[UPDATE (6:30): The U.S. House of Representatives passed the workforce development bill Wednesday evening by a wide bipartisan margin of 415-6.]
After an hour-long, congenial discussion over the bipartisan workforce development bill, which was really more like a back-slapping session than an actual debate, the U.S. House of Representatives is slated to pass the measure Wednesday afternoon.
The bill will be considered under suspension of the rules and is set to garner widespread support from members on both sides of the aisle. It will then head to President Barack Obama’s desk for his signature.
In opening remarks, Rep. John Kline, R-Minn., and chairman of the Education and the Workforce Committee, profusely thanked his committee members, including top Democrat Rep. George Miller of California, as well as his counterparts on the Senate’s Health, Education, Labor and Pensions Committee, all of whom collaborated on the bill.
The Senate passed the bipartisan measure in June.
While the bill largely focuses on workforce training issues and adult education, it includes a few important provisions for the K-12 space.
For starters, the bill would help students who have been in special education transition into the workforce and postsecondary education. It would also continue federal investments in a handful of programs that serve K-12 students, including youths who have dropped out of school and are seeking workforce skills.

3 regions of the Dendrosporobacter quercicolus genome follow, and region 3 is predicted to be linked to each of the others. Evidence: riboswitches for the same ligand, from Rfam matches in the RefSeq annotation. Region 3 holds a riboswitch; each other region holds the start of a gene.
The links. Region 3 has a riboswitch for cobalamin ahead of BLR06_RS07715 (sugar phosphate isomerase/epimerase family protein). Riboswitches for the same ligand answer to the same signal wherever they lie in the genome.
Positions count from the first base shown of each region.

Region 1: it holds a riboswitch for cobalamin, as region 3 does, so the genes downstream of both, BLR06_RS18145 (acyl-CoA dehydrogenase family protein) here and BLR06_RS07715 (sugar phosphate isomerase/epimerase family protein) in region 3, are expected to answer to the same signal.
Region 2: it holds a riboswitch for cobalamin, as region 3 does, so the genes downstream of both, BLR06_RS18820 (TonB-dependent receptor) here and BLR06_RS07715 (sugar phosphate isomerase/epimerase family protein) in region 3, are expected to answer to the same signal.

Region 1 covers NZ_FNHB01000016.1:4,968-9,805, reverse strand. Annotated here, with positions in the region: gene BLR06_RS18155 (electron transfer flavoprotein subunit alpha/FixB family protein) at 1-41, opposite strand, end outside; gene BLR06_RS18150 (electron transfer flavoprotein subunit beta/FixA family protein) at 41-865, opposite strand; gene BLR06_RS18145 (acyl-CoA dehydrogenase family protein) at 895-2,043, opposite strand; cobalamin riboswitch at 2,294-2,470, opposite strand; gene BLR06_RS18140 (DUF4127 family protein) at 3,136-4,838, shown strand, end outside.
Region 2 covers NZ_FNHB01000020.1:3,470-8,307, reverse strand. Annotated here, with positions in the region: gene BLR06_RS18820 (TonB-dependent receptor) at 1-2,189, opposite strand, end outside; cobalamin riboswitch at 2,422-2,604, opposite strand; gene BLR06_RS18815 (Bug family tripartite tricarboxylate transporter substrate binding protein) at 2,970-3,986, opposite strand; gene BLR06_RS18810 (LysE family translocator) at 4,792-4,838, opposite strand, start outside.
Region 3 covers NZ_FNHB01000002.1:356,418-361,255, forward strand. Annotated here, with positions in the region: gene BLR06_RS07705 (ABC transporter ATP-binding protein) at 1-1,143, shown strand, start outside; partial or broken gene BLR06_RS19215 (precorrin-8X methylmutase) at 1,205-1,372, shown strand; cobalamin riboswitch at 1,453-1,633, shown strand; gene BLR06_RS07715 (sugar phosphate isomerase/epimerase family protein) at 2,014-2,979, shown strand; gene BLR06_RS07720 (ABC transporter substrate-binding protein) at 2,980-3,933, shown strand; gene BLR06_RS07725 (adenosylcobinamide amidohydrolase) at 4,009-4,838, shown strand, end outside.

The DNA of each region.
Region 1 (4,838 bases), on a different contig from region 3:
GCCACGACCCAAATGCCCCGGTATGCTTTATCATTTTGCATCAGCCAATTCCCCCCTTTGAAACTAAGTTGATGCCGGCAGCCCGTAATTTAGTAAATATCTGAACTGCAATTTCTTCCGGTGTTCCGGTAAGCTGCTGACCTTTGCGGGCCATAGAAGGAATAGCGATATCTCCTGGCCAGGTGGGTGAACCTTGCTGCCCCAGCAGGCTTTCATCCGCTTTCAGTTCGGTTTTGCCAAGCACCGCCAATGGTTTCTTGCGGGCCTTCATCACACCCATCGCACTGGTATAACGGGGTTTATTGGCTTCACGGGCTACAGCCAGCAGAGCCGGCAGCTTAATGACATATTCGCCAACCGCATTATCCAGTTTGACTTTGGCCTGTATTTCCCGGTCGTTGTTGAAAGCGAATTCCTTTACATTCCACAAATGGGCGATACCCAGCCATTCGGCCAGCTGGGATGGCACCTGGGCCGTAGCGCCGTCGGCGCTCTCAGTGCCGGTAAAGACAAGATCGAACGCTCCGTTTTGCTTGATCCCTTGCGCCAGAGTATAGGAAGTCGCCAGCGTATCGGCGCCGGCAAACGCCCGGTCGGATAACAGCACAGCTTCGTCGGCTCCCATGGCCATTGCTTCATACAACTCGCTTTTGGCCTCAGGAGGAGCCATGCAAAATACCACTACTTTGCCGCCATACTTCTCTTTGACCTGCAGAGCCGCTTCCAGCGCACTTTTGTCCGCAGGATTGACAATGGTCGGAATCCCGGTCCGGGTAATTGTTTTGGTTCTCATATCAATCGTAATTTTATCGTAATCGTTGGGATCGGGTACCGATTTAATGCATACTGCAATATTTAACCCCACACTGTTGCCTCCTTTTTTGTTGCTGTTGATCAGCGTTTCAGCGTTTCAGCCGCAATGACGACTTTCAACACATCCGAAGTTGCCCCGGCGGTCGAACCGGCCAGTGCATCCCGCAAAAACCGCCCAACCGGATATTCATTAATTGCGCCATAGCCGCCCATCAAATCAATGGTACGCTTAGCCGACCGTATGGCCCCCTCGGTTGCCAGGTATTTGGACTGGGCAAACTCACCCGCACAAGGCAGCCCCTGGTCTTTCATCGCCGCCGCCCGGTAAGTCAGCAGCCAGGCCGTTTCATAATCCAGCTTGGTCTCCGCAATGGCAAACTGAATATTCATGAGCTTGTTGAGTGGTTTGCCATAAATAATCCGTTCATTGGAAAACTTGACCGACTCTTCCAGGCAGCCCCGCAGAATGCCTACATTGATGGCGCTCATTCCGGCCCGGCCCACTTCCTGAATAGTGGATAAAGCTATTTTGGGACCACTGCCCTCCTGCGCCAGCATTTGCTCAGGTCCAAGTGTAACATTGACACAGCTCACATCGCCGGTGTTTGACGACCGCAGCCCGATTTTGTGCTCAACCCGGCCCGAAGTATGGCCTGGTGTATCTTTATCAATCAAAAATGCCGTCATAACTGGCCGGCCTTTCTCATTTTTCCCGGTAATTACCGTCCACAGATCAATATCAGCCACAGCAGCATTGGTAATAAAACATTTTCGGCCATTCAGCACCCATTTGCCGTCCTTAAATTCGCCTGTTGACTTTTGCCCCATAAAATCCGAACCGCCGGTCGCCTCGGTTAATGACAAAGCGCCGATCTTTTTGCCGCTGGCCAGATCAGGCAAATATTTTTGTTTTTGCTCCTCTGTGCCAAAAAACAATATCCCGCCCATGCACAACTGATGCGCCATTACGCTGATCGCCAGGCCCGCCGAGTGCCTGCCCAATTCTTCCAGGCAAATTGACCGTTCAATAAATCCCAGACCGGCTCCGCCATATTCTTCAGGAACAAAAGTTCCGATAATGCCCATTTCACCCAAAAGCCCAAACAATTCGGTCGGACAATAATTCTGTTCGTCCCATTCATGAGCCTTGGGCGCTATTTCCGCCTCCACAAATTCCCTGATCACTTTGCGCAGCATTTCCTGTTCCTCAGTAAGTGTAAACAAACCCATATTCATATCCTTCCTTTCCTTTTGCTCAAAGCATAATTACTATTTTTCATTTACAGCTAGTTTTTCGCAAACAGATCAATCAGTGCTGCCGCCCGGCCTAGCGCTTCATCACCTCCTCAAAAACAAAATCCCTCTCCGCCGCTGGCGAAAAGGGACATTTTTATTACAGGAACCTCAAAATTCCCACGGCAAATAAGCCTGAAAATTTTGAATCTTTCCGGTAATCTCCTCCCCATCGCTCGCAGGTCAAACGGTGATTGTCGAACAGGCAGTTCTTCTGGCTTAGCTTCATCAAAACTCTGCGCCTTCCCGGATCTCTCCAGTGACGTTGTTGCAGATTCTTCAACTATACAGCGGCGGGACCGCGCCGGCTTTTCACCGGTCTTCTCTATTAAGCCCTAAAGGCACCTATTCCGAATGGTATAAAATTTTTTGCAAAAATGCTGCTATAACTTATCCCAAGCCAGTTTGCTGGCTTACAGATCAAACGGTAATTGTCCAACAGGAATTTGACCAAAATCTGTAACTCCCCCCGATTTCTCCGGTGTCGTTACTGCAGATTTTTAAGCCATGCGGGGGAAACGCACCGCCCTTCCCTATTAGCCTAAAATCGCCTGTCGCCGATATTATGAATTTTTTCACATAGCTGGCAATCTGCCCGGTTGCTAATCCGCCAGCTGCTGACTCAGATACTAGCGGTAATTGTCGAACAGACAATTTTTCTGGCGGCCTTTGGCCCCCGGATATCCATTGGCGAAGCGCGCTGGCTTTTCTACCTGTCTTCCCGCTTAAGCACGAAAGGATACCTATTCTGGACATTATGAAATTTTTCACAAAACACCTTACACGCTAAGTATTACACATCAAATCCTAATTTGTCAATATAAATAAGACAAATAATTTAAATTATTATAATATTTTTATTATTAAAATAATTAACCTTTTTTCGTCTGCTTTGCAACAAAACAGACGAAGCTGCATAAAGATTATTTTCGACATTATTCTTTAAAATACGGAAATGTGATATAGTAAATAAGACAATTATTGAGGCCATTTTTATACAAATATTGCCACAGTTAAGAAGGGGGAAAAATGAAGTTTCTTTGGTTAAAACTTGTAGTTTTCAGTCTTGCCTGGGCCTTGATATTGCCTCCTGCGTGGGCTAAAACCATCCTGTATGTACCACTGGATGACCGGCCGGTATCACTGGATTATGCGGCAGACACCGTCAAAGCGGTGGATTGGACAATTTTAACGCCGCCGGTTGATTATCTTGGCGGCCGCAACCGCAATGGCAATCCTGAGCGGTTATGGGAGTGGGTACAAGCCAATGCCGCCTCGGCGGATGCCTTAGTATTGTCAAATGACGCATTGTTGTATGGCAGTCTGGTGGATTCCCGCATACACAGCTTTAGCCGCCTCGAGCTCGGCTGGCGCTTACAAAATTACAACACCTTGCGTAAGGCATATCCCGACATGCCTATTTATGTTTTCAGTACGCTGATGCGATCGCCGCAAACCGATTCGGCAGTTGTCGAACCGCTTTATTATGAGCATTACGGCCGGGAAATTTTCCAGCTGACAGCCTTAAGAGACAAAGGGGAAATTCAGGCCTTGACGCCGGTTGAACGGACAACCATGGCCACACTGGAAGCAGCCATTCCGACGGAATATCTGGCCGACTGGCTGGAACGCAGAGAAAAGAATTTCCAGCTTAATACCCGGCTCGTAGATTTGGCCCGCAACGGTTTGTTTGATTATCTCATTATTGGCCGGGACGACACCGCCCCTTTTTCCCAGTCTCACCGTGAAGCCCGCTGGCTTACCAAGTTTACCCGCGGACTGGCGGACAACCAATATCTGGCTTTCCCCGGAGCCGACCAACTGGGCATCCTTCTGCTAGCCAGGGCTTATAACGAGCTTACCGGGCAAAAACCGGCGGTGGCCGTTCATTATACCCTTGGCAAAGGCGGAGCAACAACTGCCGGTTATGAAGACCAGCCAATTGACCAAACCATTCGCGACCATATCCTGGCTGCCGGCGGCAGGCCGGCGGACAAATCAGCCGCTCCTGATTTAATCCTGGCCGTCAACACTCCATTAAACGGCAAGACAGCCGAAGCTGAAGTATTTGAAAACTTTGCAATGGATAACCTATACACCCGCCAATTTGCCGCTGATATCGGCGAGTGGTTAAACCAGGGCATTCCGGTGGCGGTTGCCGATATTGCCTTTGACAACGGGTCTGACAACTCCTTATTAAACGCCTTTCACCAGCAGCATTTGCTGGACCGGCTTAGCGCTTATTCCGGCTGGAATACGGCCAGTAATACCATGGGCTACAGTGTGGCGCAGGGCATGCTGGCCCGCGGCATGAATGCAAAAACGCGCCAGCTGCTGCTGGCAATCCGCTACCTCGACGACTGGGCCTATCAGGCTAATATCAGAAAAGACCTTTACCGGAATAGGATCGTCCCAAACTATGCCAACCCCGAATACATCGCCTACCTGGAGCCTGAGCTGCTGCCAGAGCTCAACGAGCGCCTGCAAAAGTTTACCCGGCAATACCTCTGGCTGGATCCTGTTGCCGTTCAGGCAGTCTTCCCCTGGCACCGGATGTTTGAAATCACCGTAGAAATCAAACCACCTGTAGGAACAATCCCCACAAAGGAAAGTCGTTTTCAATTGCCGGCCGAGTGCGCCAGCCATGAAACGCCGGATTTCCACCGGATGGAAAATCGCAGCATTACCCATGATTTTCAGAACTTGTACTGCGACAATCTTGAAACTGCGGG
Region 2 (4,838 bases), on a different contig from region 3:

It should be noted that at least three of those programs were slated for elimination or consolidation in an earlier Republican version of the bill that was approved on a largely partisan vote by the House last year.
“Is this a perfect solution?” Kline asked during his debate time. “No, it’s not. In some areas I wish we could have done more. But will this agreement protect taxpayers and deliver the kind of employment support workers need to get back on their feet? I believe it will, and urge my colleagues to support it.”
Pending House passage and the president’s signature, the workforce training bill will likely be the last significant piece of legislation that both Miller and Sen. Tom Harkin, D-Iowa, and HELP chairman, play a major role in crafting. The two education advocates are retiring at the end of this year.
The workforce development bill is set to the be the first to break the education legislation logjam. A House-passed charter school bill and resaerch bill, and Senate-passed child-care bill are also in the pipeline.